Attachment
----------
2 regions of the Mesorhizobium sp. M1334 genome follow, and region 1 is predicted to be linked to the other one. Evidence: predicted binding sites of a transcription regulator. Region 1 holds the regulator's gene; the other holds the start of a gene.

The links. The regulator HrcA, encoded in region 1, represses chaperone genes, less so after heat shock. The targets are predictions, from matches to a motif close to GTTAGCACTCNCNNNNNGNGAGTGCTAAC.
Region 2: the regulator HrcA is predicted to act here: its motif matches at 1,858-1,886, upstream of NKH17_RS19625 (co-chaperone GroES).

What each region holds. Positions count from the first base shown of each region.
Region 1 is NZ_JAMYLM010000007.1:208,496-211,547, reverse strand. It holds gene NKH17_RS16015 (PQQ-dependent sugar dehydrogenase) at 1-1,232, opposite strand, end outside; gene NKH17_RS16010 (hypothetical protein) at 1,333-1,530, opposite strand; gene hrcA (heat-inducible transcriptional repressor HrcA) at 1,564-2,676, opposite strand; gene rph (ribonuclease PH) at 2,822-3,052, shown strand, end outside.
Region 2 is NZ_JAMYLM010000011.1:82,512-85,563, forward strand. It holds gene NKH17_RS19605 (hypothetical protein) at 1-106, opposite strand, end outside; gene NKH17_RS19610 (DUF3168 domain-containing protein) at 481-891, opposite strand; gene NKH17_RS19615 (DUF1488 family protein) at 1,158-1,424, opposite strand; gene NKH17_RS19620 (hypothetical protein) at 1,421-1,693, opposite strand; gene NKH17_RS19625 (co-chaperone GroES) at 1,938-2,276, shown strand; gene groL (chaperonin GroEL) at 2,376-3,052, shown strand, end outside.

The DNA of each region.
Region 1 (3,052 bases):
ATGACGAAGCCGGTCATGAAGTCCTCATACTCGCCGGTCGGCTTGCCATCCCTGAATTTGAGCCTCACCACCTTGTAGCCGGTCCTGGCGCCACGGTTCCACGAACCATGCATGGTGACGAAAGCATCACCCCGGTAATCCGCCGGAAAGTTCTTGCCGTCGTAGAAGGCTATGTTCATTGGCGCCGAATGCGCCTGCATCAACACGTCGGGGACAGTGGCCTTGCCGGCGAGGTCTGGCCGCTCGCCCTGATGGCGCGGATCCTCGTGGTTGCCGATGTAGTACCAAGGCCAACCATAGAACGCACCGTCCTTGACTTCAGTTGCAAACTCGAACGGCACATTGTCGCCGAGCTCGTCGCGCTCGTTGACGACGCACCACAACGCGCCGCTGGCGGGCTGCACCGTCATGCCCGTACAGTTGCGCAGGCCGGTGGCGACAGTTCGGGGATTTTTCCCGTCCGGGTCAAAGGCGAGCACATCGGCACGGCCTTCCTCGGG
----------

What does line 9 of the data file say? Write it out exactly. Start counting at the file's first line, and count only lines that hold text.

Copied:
ATGACGAAGCCGGTCATGAAGTCCTCATACTCGCCGGTCGGCTTGCCATCCCTGAATTTGAGCCTCACCACCTTGTAGCCGGTCCTGGCGCCACGGTTCCACGAACCATGCATGGTGACGAAAGCATCACCCCGGTAATCCGCCGGAAAGTTCTTGCCGTCGTAGAAGGCTATGTTCATTGGCGCCGAATGCGCCTGCATCAACACGTCGGGGACAGTGGCCTTGCCGGCGAGGTCTGGCCGCTCGCCCTGATGGCGCGGATCCTCGTGGTTGCCGATGTAGTACCAAGGCCAACCATAGAACGCACCGTCCTTGACTTCAGTTGCAAACTCGAACGGCACATTGTCGCCGAGCTCGTCGCGCTCGTTGACGACGCACCACAACGCGCCGCTGGCGGGCTGCACCGTCATGCCCGTACAGTTGCGCAGGCCGGTGGCGACAGTTCGGGGATTTTTCCCGTCCGGGTCAAAGGCGAGCACATCGGCACGGCCTTCCTCGGG